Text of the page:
My Chinese-American husband and I live in Los Angeles. Since my husband is an excellent cook, we don’t go out that often. But when we do go out? There’s always a new Japanese, Indian, or farm-to-table restaurant to try. Andy’s up for anything, which is nice. Most of my white girlfriends won’t even consider sushi. And my friend JM will only go to one restaurant — the Corner Bakery.
When my in-laws visited, my husband and I cooked for them for weeks. Near the end of their visit, Sunny announced that they would take us out to dinner.
I cheered. “Yay! What kind of food would you guys like? A new bistro opened in the Village, or you could try our favorite sushiya in San Pedro.”
My Chinese-American husband and I have been lucky. Unlike so many other AMWF couples, Andy and I have never been harassed by racists. Maybe it’s because we live in Los Angeles, multi-racial city. Or maybe it’s because Angelenos are too self-absorbed to notice other people’s skin color.
When Andy stayed with my family the Christmas before we got married, he was shocked by how late my Baby Sister came home. She was my last sibling in high school. Her boyfriend dropped her off about 1:31 AM. We, of course, were still awake, thanks to the three-hour time difference between LA and New Hampshire. Andy strained chicken stock while I frosted cream cheese sugar cookies. Baby Sister told us good-night and helped herself to a cookie on the way upstairs.
My new in-laws, Sunny and Jay, insisted on a Chinese Wedding Banquet a month after our traditionally western wedding. They took us to beta test the restaurant two days before the banquet. It went…poorly.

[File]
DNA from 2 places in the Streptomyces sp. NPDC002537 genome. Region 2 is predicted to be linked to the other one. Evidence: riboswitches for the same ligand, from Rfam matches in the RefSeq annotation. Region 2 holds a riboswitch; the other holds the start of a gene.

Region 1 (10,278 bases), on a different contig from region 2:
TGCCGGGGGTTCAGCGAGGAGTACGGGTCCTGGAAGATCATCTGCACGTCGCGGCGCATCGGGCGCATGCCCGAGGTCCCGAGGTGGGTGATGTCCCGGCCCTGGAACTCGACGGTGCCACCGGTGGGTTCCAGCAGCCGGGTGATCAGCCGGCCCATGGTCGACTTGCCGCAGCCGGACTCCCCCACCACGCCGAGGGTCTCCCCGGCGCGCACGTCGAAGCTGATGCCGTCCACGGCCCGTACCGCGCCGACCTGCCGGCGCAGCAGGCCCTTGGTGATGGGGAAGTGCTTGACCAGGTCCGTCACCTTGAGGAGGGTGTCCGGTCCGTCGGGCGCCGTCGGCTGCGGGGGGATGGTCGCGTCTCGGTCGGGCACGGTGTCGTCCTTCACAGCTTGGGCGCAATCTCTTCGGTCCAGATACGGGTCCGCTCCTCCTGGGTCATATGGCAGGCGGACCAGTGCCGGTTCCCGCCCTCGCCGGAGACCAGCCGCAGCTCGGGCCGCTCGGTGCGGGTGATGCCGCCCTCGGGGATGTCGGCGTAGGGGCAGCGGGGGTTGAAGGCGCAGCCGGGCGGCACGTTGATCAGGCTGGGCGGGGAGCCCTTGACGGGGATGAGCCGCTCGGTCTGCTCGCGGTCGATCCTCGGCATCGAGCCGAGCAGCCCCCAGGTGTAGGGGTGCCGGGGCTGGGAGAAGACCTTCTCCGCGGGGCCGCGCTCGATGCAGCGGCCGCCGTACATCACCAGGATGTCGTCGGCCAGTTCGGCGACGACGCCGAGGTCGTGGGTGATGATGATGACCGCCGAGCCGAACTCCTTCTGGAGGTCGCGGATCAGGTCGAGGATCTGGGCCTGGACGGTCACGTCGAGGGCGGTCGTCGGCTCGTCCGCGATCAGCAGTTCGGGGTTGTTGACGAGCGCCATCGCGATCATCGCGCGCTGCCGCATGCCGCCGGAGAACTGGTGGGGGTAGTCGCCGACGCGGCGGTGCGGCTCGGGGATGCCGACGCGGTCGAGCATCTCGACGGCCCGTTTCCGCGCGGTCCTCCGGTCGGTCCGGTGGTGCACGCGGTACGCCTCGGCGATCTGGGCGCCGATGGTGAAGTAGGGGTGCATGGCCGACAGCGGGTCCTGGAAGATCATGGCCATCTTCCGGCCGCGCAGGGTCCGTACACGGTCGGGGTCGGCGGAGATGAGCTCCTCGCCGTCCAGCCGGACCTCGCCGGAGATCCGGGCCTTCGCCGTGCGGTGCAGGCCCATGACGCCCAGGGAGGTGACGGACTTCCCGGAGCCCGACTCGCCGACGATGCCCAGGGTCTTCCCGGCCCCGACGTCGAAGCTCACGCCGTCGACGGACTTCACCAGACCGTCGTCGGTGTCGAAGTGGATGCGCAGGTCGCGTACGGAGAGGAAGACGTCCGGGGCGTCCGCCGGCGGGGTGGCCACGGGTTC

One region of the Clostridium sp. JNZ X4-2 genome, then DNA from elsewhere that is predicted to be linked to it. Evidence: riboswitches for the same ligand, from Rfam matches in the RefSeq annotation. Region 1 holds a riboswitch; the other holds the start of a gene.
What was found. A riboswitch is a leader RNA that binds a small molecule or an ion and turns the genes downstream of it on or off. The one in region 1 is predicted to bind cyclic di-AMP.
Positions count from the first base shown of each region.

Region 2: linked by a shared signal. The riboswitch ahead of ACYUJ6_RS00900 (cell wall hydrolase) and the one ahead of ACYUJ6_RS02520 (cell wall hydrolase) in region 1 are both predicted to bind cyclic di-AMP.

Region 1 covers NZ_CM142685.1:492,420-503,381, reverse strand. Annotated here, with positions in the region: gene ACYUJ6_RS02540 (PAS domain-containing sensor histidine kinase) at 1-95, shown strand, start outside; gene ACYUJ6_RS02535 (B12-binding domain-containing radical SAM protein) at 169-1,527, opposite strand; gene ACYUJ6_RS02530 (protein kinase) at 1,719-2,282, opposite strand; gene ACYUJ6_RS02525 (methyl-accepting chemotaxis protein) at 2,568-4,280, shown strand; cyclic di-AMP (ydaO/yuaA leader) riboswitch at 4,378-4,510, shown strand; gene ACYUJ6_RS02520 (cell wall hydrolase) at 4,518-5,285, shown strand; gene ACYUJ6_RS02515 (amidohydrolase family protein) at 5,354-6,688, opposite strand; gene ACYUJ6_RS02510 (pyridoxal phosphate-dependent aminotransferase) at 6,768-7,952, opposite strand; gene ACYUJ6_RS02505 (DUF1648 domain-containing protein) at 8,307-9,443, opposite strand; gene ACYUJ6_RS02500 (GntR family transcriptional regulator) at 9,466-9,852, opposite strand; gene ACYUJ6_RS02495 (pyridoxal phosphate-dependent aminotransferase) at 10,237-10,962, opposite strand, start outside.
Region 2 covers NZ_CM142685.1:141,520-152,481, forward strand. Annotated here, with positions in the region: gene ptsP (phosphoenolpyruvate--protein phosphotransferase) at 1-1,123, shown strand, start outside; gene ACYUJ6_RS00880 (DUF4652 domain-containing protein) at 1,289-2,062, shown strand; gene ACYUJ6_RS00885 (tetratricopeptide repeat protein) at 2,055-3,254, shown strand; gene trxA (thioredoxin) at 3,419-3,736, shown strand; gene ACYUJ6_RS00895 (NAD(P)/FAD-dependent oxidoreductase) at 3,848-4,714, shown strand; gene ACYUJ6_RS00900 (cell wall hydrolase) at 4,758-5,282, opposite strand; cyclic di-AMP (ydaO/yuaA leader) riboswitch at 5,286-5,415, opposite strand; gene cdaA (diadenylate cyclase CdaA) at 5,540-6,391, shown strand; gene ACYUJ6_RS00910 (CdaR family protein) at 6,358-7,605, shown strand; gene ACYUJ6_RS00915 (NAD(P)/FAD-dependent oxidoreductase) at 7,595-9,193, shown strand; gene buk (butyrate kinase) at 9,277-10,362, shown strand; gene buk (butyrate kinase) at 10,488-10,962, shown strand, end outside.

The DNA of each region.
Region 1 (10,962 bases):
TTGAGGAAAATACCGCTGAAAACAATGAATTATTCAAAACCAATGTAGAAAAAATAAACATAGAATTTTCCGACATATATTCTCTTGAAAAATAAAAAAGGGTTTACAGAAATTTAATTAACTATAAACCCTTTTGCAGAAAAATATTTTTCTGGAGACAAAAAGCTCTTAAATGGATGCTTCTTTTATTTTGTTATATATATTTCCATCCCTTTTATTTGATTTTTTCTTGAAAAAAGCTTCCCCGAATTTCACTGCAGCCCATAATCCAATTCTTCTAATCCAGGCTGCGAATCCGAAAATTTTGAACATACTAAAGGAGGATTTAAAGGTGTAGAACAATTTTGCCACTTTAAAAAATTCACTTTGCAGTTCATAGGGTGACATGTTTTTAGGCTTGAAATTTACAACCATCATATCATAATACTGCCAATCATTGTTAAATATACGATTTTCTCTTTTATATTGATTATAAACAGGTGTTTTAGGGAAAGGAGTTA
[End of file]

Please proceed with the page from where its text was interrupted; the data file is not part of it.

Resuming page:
Sunny and Jay found a new banquet location the very next day. As neither in-law sought my opinion on anything ever, I was shocked when Jay sat down next to me with a menu.
My father had a terrible temper. When he unloaded a barrage of profanity at the washing machine, my siblings and I fled. God forbid his gaze landed on you when he was pissed – you could easily be the next target. On the other hand, you couldn’t go completely out of earshot. If you did, and the man needed a hammer or wrench or rag, and you weren’t there to supply it, you’d definitely get hit with the next blast of fury. Continue reading Lights Out (#99)
Chopsticks never made any sense to me. Eating rice with them is a special kind of torture. I’d corner a pile of rice on my plate, smoosh it together with chopsticks, and lose half the pile on the way to my mouth. The futility of eating rice with chopsticks was inversely proportional to the size of the rice pile; the smaller the pile, the harder it was to get a few grains to your mouth. There were times when I’d manage to get two grains of rice in my mouth. This is fantastic for dieting, but lousy for sustenance. Continue reading Clash of the Utensils (#78)